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Film Review

Media Review: Basketball or Nothing

 

Last updated 4/8/2020 at 2:37pm

Netflix

There's not much to do in Chinle, Arizona besides play basketball or do drugs. Everyone in town knows where to find the purveyors of both activities; in an early scene in Basketball or Nothing, Chinle High School Athletic Director Shaun Martin shows us the overpass under which the meth heads like to hang out, and the stakes are crystal clear. The Chinle boys' basketball team doesn't just provide an outlet for this small group of high schoolers, it's an alternative to despair for the whole town-something to root for, to hope for, to support and encourage. Superfan Mo Draper, for example, hasn't missed a game since the 1970s, even though sometimes he has to hitchhike to get there.

"Winning the state title around here . . . it's gonna be the greatest thing that ever happened to Chinle." says fan Vinny Yazzie. More people show up for these high school basketball games than do so for teams from towns twice the size of Chinle. That's Wildcat pride, and you get the feeling it's a fierce, desperate sort of pride.

It may seem like a lot of pressure to put on a group of teenage boys, but this group of kids never seems to mind. Over the course of Netflix's six-episode series, we meet and get to know them. There's Chance, the team defensive specialist, always asked to guard the other team's best player. His sad, soulful eyes reflect the fact that he lost his dad when he was five and remembers him every time he takes the court. There's junior Angelo, nicknamed "Lo Lo," who's a big kid and a great passer from the post. Sophomore Cooper is the team's most skilled scorer, with a quick step to the hoop and a solid eye from the three-point line. And 5 foot 4 Josiah, who is the starting point guard at the beginning of the season but finds himself on the bench after a couple of early losses. He's a joker, the class clown, and dreams of attending Arizona State after high school. For all of these boys, basketball is more than just a game, it's a way-maybe the only way-for them to pursue education after high school.

Leading the team is head coach Raul Mendoza, who's been coaching for nearly 40 years, has coached alongside Kareem Abdul-Jabbar and has been featured in the New York Times. It's his job to convert the boy's love for Rez Ball-all fast breaks and hard fouls-into a disciplined, systematic style that can win games at the state level. When we watch the show, we spend a lot of time with Mendoza, who's clearly both passionate and talented as a coach.

The team gets off to a rough start, losing two of their first three games in heartbreaking fashion before pulling it together and finishing the season 12-4. It took that early adversity for them to really listen to their coach, trust each other on the court, and figure out how to play as a team. They win the regional championship-meaning they're the best on the rez-then head to Phoenix to play in the state championship.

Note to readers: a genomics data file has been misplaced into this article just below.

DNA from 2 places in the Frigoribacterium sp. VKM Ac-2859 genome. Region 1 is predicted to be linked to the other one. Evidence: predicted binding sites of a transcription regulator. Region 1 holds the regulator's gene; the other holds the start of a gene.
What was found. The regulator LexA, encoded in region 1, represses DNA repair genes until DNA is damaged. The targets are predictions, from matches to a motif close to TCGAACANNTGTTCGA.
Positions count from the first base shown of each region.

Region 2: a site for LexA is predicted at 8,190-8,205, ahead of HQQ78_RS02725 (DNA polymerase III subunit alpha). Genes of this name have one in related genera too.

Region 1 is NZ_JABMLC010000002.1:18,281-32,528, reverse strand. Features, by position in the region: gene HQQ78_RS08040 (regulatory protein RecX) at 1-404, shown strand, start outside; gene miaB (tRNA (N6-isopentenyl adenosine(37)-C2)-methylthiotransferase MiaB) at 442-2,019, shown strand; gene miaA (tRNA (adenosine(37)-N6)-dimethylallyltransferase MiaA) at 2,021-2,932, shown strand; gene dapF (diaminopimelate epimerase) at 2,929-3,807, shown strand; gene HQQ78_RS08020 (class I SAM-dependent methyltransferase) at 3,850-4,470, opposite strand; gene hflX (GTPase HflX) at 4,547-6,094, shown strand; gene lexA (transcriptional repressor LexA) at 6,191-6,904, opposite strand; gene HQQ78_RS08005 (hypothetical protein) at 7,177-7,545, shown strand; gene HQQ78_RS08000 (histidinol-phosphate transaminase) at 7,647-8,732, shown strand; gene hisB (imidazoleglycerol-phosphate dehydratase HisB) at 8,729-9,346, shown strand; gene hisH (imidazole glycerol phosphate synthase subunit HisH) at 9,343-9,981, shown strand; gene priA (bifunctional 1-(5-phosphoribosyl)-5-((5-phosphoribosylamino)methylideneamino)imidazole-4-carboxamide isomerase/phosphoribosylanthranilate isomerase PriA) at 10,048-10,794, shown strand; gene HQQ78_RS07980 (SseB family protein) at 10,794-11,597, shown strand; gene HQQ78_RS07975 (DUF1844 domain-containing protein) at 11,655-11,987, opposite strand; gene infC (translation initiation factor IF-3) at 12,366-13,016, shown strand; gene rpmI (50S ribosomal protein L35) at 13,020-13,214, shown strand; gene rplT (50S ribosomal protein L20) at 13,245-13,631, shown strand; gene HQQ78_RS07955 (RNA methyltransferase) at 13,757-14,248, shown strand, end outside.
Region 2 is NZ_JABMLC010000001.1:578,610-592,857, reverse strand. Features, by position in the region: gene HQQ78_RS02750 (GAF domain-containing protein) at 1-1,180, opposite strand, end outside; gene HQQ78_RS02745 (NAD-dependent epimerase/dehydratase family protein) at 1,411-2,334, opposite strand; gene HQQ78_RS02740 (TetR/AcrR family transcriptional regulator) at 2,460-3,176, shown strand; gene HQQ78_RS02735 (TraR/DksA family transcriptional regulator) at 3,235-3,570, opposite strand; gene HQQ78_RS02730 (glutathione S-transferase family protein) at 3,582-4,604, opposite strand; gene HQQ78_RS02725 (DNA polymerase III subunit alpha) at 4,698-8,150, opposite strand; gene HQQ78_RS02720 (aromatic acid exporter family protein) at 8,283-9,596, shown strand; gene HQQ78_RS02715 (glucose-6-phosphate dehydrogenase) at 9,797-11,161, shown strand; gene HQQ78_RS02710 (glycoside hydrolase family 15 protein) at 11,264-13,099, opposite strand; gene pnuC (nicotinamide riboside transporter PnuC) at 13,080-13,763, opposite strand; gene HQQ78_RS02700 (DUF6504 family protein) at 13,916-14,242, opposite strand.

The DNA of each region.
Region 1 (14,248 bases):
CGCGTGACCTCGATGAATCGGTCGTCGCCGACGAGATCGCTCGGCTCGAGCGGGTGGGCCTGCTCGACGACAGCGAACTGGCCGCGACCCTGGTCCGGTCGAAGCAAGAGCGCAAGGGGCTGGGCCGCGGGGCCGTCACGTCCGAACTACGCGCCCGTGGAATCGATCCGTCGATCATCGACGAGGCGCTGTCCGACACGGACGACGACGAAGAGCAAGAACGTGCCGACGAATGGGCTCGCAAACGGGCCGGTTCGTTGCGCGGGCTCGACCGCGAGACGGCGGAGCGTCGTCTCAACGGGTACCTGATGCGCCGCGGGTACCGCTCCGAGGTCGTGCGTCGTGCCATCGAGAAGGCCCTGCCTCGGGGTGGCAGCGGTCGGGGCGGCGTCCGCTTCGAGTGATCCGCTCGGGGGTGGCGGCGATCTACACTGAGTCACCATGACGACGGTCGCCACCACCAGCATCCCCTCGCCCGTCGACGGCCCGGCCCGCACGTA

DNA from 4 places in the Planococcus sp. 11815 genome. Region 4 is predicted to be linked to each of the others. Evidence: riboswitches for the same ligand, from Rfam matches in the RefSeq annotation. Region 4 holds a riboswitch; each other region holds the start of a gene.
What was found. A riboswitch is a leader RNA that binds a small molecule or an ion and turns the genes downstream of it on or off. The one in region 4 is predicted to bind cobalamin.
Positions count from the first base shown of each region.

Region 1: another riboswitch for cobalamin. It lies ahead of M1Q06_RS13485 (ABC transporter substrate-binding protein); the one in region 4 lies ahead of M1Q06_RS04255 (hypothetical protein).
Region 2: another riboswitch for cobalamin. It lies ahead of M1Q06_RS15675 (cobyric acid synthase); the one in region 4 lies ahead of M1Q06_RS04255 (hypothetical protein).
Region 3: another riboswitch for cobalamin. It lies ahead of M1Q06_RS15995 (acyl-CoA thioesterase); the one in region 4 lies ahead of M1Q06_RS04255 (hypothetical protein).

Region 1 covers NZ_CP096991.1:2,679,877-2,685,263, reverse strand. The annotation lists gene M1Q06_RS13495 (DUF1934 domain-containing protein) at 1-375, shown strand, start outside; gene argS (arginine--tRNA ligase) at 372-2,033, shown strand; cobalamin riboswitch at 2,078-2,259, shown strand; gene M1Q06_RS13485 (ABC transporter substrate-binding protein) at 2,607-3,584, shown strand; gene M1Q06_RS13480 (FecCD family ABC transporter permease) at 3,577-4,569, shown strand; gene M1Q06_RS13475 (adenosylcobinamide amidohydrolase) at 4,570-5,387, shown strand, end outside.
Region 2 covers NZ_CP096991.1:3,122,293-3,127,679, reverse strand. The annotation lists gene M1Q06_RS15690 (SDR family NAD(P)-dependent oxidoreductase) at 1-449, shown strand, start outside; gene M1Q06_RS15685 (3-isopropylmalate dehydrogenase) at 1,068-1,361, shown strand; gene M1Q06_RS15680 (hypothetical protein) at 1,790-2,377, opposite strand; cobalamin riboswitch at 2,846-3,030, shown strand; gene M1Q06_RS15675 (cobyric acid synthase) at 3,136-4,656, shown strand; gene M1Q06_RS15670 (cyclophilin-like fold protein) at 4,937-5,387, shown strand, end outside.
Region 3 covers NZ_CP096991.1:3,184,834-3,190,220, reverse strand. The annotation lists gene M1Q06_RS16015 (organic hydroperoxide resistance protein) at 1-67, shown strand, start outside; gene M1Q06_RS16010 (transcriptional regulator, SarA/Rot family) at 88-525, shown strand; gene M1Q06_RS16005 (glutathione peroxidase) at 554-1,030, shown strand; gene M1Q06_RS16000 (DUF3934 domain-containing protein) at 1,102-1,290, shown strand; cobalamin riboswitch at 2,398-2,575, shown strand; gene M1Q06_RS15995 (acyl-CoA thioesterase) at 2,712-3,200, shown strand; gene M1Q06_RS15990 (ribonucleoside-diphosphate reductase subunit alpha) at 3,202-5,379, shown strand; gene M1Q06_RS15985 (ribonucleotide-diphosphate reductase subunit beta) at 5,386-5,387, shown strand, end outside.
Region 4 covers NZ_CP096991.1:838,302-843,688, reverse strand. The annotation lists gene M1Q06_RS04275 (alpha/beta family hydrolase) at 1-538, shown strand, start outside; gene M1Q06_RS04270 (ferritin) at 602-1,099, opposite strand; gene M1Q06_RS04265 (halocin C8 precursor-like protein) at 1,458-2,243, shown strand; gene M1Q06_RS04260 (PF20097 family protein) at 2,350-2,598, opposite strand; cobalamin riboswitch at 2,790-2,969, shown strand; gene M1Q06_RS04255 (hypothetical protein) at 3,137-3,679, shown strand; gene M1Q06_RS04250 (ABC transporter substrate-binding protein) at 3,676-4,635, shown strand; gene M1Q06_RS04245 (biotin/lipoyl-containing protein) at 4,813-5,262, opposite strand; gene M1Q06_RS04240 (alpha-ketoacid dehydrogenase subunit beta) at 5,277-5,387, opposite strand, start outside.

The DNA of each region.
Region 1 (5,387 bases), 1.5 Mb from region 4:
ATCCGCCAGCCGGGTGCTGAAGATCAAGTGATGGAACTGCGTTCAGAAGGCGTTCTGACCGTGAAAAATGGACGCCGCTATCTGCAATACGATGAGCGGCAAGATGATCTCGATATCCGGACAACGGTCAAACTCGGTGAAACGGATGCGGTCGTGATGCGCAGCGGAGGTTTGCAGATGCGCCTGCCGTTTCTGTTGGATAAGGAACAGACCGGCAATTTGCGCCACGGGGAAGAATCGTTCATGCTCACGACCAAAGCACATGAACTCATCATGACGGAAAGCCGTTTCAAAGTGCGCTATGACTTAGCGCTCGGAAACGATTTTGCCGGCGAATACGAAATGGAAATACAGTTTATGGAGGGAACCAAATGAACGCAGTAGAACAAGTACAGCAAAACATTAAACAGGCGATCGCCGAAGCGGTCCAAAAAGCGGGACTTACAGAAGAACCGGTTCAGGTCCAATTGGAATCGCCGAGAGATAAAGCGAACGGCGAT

Off the court, we get to meet the families of the players and learn a bit of their stories. There are outdoor chores that need to be done, including tracking down cattle from the back of a horse, as well as dealing with little brothers and sisters who look up to them.

They're all good kids, respectful of their elders, devoted to their families and pretty withdrawn and formal. Any outsider who's spent much time on the reservation will recognize this natural reserve many Navajos have around people they don't know, and it's the chief weakness of this documentary series-off the basketball court, the boys never seem relaxed. We rarely see them interact with each other in any way that reveals much personality or character. It's hard to feel like we really get to know them. Probably only their families and close friends really get to see what they're really like.

Netflix

But on the court, their personalities are more fully on display. Sometimes sports documentaries seem to focus on everything but the actual sport, but that's not the case here. Over six half-hour episodes, I felt like I was able to recognize the individual styles of several of the players and recognize when and how the team was playing well, even without the voiceovers and shots of the scoreboard.

As the team heads to the state playoffs, you'll find yourself rooting for them alongside the citizens of Chinle, and maybe even armchair coaching their last few games. I enjoyed this look at a Native community with its focus on the basketball team, and I think many of the readers of this paper will enjoy it as well. And who knows, you might even see someone you know.

Will Krishchke and his wife work with InterVarsity in Durango, Colorado, where his wife directs Native Ministries for InterVarsity.

 
 

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